Whether you took time off from the workforce to raise children, care for a relative or explore new opportunities, re-entering employment can present challenges for even experienced jobseekers. One of the biggest? “The internal doubts people tend to have as they look to return,” says Amy Sanchez, CEO and executive career coach at Swim Against the Current.
Sanchez should know. Not only does she help clients get back to work after long absences, she has also experienced work gaps herself — back when she was a new mom with her first daughter and, more recently, to care for her kids when COVID-19 hit. But there are ways to get over that doubt, stand out and land a new job after an employment gap. Here are some tips from the pros.
INCLUDE SKILLS ON YOUR RESUME THAT YOU'VE ACQUIRED ON YOUR BREAK
Your first task is to get the attention of recruiters with a great resume and cover letter. How you write your resume should depend on how much time you’ve taken off, says Ronda Ansted, career consultant and the creator of My Career Design Studio. “If the absence is for less than a year, I wouldn't suggest doing anything special on your resume,” she says.
If you do have a gap longer than a year, that doesn’t mean you haven’t been gaining relevant experience. Ansted encourages clients to emphasize volunteer work (particularly leadership roles), online classes you’ve taken that have expanded your skill set and any freelance work you may have done.
When writing your cover letter, you can acknowledge why you took some time off, but don’t dwell — you still want to keep it focused on your accomplishments and why you’re a good fit for the role. “Always emphasize the value that you will bring to your employer,” Ansted says. “Look at the job skills that are required. Give an example of how you have used those skills in ways that increased productivity, revenue or morale.”
Remember that people you've worked with in the past will be able to vouch for your skills and experience.
MINE YOUR NETWORK
Once you have your resume perfected, send it off and cross your fingers — but remember a stellar resume isn’t the only route to a job offer.
“Many of my clients focus so much on their resume and how they are going to explain their time off that they don't embrace the fact that most people get their jobs through networking,” Ansted says. “Finding a job doesn't have to be so different from finding services or recommendations. Talk to people that you know, be clear about what you want, and ask if they know anyone who can help.”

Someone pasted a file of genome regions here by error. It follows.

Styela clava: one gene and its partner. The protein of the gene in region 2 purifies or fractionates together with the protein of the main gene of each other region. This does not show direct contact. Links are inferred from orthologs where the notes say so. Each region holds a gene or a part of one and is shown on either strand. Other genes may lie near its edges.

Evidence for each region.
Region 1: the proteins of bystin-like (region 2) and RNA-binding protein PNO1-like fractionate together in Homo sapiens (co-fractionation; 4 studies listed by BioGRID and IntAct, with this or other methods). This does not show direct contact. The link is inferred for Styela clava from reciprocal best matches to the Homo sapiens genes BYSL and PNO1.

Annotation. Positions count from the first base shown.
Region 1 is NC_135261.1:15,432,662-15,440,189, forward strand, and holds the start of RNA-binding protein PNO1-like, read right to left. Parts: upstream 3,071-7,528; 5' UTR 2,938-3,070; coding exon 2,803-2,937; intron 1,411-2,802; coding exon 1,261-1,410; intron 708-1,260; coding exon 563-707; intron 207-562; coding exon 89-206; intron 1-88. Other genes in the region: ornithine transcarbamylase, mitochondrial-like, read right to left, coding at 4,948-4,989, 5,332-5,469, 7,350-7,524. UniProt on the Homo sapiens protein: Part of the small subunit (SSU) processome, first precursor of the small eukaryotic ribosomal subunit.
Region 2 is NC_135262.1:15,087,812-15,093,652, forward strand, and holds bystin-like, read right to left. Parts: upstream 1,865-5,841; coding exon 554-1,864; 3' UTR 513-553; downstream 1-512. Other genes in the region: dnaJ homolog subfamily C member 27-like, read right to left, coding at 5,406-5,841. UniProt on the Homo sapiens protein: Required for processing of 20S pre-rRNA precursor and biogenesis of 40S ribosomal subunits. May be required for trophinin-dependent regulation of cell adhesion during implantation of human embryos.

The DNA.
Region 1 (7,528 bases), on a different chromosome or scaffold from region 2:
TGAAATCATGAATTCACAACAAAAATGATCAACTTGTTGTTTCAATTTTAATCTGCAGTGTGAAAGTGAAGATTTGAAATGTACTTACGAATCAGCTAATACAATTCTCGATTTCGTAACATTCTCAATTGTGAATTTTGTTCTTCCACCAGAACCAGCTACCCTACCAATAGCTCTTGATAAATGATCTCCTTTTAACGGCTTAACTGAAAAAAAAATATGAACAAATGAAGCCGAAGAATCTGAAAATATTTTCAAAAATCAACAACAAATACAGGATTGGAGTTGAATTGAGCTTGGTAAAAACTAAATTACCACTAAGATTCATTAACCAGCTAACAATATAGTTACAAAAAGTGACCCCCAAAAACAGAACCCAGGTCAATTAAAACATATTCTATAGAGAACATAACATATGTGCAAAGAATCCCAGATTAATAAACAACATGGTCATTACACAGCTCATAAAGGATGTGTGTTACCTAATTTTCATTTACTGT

Plus, remember that people you've worked with in the past will be able to vouch for your skills and experience to their contacts, career gap or no.
BE READY TO ADDRESS THE GAP IN THE INTERVIEW
Your interviewer will want to know what you were up to while you weren’t doing paid work.
“Expect that you will be asked about the gap,” Ansted says. “Prepare a one to two sentence non-defensive explanation that underscores why you'll be good at that job.” For example, you might say that you were caring for a family member and list the skills that you gained from doing so. During COVID-19 especially, people are going to be understanding of gaps.
Also be prepared, Sanchez says, to answer questions like why you should be hired over others who don’t have a work gap, and whether you think you’re ready to return. When it’s your turn to ask questions, use the time to assess whether you’d be a good fit. “During the interview, ask them what they’re looking for,” she adds. “What would they consider to be success?”
Above all, be patient during the interview process. “Companies are pulled in many different directions right now while navigating the uncertainty of COVID, so there are many stories of very long interview cycles or companies who start interviewing and then decide not to hire,” Sanchez says.
DON’T GET DISCOURAGED
Searching for a job after a long break from the workforce can be exhausting, especially during a time when so many others are looking, too. Don’t neglect your own well-being.
“There are a ton of resources out there to help you with the executional side of the job search,” Sanchez says. “There are very few resources that highlight the mental side of this journey. Schedule time for self-care, and protect and honor this time — it’s as important as the time you spend applying for jobs.”
Get enough sleep, exercise if you’re able to and connect with your community. “Remember; there has not been a situation like this in over a generation,” Ansted says. “People will remember 2020 as being a difficult year for everyone. You don't need to add stress to the situation by telling yourself that you'll never find another job. You will get through this.”